In any case, very large-horned breeds such as Watussi must have at least one or two alleles that cause those super-large horns. I cannot say whether these are wild type or not (the fact that their horns are larger than in the aurochs does not rule out that these alleles are wild type, f.e. if there were other loci whose wild type alleles normally counteract the super-growth of those horns that are mutated in the very large horned breeds). The fact that there are occasionally very large-horned Heck cattle with horns as thick as in Watussi implies to me that the alleles for such dimensions are probably recessive or incompletely dominant, otherwise there would be sequences of individuals which constantly display and pass on huge horns. Those alleles are probably floating around in the Neandertal and Wörth lineage heterozygously. Inbreeding, and especially siblings matings, probably lead to the more or less fixation of alleles for rather large horns in the Wörth lineage (though not completely, please read on) and occasionally even those that cause a very large-horned phenotype in Watussi become fixed homozygous in an individual. There are two examples in the former Wörth lineage that I know of: the bull Arturo and the cow Erni. Both are the result of siblings matings. In 2013, there was a Heck cow on the island which had rather small and thin horns, quite unlike the rest of the herd. Walter Frisch told me such individuals still pop out on occasion just like those with the oversized horns. It would be interesting to know if those very small horned members of the lineage are the result of siblings matings as well.

“True F” individuals in the Lippeaue population

Once again I take the Lippeaue population as my study subject. It is the herd I know best by far; I can trace down the identity and descent of almost all animals, and know what they look(ed) like thanks to stock lists and a photo archive I was provided by Margret Bunzel-Drüke and Matthias Scharf from the ABU. They use(d) only three to four breeds, what makes it comparably easy to comprehend the diversity of breed combinations and phenotypes. They have been breeding for more than twenty years now, what makes it the longest-lasting active cross-breeding project at the moment and therefore their herd has many of the possible combinations of the four founding breeds and some rather progressed individuals (the youngest individuals should be of the sixth cross generation by now). This alone makes the herd very insightful. And, furthermore, it is a very enjoyable fact that many of the Lippeaue Taurus cattle indeed look very satisfying.  
I would love to have the same opportunities with the TaurOs herds, especially as ever more and more cross combinations and grown crossbreed animals appear on the scene, but I have no personal contact to the TaurOs Project and therefore have limited possibilities on this project.

Using the material I have I searched for “true F” individuals of various genotypes in the Lippeaue population, also including animals that have been selected out or sold to other locations.

With the exception of Londo's, all photos are courtesy of Matthias Scharf, so please do not replicate without permission.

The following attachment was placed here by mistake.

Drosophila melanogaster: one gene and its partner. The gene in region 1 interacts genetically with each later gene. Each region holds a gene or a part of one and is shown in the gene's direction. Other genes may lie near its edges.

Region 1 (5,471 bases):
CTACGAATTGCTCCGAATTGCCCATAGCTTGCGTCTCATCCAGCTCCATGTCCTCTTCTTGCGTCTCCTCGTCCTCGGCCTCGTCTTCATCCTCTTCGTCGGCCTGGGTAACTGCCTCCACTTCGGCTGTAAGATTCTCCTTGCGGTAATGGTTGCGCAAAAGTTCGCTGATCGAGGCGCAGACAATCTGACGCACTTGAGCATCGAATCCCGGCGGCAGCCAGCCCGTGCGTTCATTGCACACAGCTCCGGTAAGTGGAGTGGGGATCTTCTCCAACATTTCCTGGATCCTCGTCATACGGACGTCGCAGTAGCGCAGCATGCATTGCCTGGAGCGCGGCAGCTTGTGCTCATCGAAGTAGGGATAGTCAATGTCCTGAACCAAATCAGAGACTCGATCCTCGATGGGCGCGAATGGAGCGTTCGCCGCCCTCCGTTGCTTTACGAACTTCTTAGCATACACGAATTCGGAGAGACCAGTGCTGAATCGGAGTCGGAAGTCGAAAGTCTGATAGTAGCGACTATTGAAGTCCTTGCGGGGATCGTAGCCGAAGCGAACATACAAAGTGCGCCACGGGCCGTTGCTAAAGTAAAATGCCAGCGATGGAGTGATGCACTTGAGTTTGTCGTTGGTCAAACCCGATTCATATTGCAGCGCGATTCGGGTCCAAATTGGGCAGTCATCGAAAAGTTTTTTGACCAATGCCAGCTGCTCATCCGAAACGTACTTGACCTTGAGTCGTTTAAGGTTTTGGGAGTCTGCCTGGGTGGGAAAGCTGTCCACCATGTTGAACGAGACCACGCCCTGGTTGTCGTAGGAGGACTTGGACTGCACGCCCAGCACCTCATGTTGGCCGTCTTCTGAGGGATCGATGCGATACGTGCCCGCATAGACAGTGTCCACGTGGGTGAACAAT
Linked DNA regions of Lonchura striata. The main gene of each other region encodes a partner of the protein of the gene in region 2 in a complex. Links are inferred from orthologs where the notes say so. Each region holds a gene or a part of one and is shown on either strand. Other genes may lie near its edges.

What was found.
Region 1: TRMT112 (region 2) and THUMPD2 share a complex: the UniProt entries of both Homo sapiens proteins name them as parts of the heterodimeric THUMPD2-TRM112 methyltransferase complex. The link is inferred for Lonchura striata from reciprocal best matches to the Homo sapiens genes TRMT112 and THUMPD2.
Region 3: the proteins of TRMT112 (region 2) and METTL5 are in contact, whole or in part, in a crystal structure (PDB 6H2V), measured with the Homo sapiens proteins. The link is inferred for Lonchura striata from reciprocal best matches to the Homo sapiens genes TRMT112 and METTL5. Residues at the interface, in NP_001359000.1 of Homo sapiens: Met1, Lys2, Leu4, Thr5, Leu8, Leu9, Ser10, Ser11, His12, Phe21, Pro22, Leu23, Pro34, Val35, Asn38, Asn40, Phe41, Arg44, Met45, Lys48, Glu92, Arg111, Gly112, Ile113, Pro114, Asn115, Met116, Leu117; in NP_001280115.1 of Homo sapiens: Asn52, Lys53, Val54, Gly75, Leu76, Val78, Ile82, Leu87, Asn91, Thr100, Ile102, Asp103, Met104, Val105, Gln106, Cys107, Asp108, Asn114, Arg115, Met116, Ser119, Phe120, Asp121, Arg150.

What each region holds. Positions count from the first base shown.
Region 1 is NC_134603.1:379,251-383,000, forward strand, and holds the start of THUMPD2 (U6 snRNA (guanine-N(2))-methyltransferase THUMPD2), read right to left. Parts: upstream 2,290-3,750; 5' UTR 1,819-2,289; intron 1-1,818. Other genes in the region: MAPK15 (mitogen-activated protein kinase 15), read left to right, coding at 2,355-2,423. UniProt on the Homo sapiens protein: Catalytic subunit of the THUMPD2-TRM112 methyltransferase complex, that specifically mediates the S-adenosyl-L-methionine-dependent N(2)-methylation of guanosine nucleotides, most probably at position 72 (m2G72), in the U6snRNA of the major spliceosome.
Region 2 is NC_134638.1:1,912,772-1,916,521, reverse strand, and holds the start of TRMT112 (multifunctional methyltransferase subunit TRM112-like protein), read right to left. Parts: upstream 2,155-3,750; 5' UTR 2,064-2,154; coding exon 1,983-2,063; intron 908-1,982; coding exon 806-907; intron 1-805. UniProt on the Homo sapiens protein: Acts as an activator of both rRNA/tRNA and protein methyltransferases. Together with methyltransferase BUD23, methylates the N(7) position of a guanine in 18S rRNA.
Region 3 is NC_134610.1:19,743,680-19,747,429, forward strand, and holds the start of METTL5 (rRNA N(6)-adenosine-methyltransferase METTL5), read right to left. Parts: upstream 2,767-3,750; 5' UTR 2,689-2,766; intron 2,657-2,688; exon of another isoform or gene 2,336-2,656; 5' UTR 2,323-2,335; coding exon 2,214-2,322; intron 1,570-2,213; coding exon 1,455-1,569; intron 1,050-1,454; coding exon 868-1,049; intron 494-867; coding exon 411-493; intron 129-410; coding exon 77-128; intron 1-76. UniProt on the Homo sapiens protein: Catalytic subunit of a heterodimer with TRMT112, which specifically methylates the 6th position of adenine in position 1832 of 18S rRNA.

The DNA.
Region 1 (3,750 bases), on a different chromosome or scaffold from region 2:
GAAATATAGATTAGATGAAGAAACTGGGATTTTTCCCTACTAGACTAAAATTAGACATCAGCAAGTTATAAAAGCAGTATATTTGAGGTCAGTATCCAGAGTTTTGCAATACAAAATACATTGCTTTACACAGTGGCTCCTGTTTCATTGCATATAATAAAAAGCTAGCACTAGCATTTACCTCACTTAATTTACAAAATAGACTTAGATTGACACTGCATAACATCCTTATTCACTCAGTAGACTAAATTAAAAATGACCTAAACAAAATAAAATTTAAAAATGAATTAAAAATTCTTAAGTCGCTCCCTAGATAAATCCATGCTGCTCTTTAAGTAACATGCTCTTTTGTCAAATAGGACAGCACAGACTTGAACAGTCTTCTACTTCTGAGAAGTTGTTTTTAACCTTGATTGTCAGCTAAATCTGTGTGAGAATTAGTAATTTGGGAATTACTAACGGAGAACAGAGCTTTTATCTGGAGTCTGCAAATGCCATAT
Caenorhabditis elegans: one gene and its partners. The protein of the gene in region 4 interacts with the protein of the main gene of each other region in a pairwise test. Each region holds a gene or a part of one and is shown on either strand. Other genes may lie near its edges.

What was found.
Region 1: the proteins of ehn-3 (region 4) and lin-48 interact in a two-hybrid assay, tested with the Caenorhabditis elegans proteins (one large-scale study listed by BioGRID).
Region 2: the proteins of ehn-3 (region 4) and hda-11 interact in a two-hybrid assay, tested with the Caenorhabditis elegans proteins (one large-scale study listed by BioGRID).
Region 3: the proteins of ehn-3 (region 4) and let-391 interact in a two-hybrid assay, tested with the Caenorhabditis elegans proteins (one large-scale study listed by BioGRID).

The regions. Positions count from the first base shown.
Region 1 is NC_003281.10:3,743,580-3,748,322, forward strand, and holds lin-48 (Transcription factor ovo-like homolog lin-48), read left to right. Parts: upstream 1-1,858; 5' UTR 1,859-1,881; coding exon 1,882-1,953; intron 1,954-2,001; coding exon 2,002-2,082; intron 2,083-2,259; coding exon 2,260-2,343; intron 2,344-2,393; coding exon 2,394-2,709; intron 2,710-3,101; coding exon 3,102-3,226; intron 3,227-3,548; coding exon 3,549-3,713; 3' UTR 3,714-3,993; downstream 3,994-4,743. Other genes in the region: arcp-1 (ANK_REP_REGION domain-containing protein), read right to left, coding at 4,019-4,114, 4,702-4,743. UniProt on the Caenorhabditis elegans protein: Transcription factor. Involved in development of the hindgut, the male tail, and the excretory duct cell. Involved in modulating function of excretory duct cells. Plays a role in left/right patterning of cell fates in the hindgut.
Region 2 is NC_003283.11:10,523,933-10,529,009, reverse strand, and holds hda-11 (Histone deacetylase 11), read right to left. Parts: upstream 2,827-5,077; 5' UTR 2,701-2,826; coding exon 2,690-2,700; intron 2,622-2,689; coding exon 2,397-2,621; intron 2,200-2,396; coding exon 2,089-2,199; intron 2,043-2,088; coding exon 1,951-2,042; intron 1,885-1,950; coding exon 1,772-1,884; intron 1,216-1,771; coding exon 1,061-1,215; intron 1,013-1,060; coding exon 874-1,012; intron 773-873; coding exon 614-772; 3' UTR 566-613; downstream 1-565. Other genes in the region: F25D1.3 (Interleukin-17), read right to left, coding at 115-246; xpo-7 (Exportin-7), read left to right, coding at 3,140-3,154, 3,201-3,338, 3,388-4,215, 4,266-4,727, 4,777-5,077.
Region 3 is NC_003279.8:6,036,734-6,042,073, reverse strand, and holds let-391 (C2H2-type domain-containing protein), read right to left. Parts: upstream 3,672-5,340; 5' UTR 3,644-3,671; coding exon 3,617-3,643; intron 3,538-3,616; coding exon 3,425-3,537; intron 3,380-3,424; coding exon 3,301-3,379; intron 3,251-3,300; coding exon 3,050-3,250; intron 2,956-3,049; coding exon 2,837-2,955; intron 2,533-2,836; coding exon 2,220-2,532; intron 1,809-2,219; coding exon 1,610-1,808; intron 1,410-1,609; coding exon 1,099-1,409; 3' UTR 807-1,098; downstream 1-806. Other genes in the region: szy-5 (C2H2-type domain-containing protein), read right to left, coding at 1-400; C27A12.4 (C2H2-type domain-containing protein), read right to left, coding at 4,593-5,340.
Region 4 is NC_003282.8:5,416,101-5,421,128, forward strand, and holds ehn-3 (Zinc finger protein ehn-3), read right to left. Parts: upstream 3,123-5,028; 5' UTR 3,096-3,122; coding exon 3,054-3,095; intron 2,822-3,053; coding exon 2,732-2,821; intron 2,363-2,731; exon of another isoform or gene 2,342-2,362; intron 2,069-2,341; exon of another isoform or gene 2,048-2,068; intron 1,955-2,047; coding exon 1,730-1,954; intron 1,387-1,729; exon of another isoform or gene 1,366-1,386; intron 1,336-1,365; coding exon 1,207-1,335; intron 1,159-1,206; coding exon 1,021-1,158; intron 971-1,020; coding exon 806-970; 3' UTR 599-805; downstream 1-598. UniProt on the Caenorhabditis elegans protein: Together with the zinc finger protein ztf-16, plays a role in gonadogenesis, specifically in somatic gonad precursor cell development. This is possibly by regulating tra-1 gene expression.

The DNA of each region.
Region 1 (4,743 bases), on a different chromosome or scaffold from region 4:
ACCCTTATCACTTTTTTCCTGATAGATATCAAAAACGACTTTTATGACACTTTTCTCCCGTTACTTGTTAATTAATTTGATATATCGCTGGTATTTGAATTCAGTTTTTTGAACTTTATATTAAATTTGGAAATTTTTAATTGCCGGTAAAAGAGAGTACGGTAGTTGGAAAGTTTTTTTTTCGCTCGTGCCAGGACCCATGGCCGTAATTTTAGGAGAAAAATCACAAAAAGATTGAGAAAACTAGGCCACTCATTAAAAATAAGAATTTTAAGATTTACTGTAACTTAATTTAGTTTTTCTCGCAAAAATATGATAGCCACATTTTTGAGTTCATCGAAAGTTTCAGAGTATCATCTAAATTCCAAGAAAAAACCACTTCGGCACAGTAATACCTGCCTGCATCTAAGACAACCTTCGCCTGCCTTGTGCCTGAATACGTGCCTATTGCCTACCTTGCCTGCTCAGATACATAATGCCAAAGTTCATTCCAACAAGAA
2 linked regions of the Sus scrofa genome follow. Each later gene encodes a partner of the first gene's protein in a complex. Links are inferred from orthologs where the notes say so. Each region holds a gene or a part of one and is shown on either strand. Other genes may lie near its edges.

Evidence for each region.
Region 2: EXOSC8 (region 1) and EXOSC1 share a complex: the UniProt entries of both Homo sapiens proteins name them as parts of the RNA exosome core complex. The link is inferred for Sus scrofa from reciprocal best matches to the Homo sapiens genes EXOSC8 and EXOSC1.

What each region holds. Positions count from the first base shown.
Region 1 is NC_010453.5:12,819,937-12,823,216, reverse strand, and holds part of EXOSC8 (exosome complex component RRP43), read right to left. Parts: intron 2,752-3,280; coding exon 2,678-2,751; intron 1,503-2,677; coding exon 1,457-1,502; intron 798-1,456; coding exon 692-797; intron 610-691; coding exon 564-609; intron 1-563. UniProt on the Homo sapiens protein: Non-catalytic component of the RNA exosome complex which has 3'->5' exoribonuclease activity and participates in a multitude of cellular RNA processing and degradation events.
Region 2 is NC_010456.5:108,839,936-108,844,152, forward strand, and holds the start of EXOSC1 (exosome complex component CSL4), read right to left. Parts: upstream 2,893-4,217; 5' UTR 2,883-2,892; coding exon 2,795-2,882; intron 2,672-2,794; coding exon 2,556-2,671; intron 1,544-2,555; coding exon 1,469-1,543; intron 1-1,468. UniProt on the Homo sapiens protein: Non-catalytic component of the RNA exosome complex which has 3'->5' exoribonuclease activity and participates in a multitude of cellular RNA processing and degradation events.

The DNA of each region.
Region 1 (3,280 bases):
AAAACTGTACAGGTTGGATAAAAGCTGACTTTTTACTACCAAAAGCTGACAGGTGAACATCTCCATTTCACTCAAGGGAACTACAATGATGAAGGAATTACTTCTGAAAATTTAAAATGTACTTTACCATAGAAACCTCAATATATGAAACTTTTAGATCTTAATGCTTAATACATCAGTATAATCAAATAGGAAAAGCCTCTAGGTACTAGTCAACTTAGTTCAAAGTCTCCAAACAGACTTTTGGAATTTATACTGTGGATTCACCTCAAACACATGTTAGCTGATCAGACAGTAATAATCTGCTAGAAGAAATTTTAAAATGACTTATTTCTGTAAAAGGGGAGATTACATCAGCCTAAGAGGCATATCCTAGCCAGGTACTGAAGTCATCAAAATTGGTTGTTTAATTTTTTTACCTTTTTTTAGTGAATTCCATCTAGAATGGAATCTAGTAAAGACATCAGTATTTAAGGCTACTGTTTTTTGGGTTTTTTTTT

Heck x Sayaguesa

A rather good Heck x Sayaguesa bull (Lucio) was used as a breeding bull on several sub-herds in the Lippeaue for many years, grazing alongside good cows like Lerida of the same combination. Consequently, there were a number of true F2 animals of that combination.

Leila, a daughter of Lucio and Locusta, was one of these. She seemingly looked quite good overall, although her horns were not satisfying in terms of curvature and volume. She left a number of descendants in the herd that are still present in the current population.
Leila
Lippe, a daughter of Lucio and Lerida, was quite good in terms of body and skull shape. She had (or has, she did not stay for long in the herd and I do not know her fate) a powerful shiny black coat colour, which is – although rather aesthetic to me – of course not desirable for a cow. What would be excusable if she had good horns, but for some reason she happened to have tiny horns that resemble those of Chianina a lot. This is surprising, as neither their founding Heck cattle nor Sayaguesa nor F1 crosses of that combination have such small horns. One explanation might be that both breeds have alleles that shrink down horn size but on different loci, and only F2 and subsequent combinations can be homozygous for both loci and display that small horn size. It is just a theoretic assumption as the genetic background of horn size apparently is not studied.
She did not leave descendants that I know of.
Lippe
Loreley II was a fullblood sister of Lippe, but did not look that convincing (based on the photos I have), that is why I found her among the individuals that where selected out too. Her horns were not that good and she has no sexual dichromatism either, plus a white spot on the belly. The body shape and proportions look good, but she is rather young on the photos. She did not leave a track in the Lippeaue population.
Loreley II
Luxus was a fullblood brother of Leila. His trunk looks rather elongated on the photos, the head was short and the horns comparably small and not much inwards-curving. But his overall impression was not that bad as his colour was accurate, the body slim and the backline curved, so he was used as a breeding bull at Disselmersch (one of the sub-herds) for some time, and produced four descendants, of which none were kept for long.
Luxus; the other photos don't show this saddle
Lumumba was a son of Lucio and Lerida. It seems like he looked average, although his rump was rather heavy at the age of 2 already.
Lumumba

Heck x Chianina

I was unable to find true F2 for this combination. The reason for that is that the ABU only used one half-Chianina bull for breeding, Luca, at Hellinghauser Mersch, where there were no half-Chianina cows. A pity, it would have been interesting to see F2 of this combination.

(Heck x Chianina) x Sayaguesa